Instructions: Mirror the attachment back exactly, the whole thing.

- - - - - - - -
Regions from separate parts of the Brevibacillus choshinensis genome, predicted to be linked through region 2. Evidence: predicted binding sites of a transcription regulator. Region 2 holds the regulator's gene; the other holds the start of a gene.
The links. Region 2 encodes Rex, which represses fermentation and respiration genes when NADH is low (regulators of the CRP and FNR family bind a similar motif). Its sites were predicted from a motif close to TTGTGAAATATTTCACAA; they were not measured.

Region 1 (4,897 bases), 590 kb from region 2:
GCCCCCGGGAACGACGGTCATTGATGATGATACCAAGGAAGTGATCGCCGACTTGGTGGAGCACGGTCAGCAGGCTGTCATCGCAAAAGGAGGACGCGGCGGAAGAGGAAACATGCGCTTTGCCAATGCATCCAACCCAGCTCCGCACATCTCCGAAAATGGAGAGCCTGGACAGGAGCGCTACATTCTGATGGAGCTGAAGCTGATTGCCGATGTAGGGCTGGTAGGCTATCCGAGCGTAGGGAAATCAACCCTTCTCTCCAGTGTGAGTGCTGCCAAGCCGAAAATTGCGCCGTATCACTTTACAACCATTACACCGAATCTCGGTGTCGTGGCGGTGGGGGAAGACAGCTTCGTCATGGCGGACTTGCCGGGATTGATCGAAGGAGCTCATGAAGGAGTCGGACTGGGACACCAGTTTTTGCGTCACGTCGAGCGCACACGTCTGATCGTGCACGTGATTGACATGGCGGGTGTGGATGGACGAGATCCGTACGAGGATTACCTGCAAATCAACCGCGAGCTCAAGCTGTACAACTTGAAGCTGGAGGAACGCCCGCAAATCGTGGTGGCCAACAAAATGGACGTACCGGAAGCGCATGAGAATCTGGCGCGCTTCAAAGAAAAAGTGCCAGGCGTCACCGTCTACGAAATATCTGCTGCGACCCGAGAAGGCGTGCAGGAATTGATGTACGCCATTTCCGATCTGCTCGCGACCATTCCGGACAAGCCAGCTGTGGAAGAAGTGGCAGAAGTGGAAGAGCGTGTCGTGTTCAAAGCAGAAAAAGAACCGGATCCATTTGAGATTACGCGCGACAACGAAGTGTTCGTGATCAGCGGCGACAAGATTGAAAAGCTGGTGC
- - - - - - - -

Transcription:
Regions from separate parts of the Brevibacillus choshinensis genome, predicted to be linked through region 2. Evidence: predicted binding sites of a transcription regulator. Region 2 holds the regulator's gene; the other holds the start of a gene.
The links. Region 2 encodes Rex, which represses fermentation and respiration genes when NADH is low (regulators of the CRP and FNR family bind a similar motif). Its sites were predicted from a motif close to TTGTGAAATATTTCACAA; they were not measured.

Region 1 (4,897 bases), 590 kb from region 2:
GCCCCCGGGAACGACGGTCATTGATGATGATACCAAGGAAGTGATCGCCGACTTGGTGGAGCACGGTCAGCAGGCTGTCATCGCAAAAGGAGGACGCGGCGGAAGAGGAAACATGCGCTTTGCCAATGCATCCAACCCAGCTCCGCACATCTCCGAAAATGGAGAGCCTGGACAGGAGCGCTACATTCTGATGGAGCTGAAGCTGATTGCCGATGTAGGGCTGGTAGGCTATCCGAGCGTAGGGAAATCAACCCTTCTCTCCAGTGTGAGTGCTGCCAAGCCGAAAATTGCGCCGTATCACTTTACAACCATTACACCGAATCTCGGTGTCGTGGCGGTGGGGGAAGACAGCTTCGTCATGGCGGACTTGCCGGGATTGATCGAAGGAGCTCATGAAGGAGTCGGACTGGGACACCAGTTTTTGCGTCACGTCGAGCGCACACGTCTGATCGTGCACGTGATTGACATGGCGGGTGTGGATGGACGAGATCCGTACGAGGATTACCTGCAAATCAACCGCGAGCTCAAGCTGTACAACTTGAAGCTGGAGGAACGCCCGCAAATCGTGGTGGCCAACAAAATGGACGTACCGGAAGCGCATGAGAATCTGGCGCGCTTCAAAGAAAAAGTGCCAGGCGTCACCGTCTACGAAATATCTGCTGCGACCCGAGAAGGCGTGCAGGAATTGATGTACGCCATTTCCGATCTGCTCGCGACCATTCCGGACAAGCCAGCTGTGGAAGAAGTGGCAGAAGTGGAAGAGCGTGTCGTGTTCAAAGCAGAAAAAGAACCGGATCCATTTGAGATTACGCGCGACAACGAAGTGTTCGTGATCAGCGGCGACAAGATTGAAAAGCTGGTGC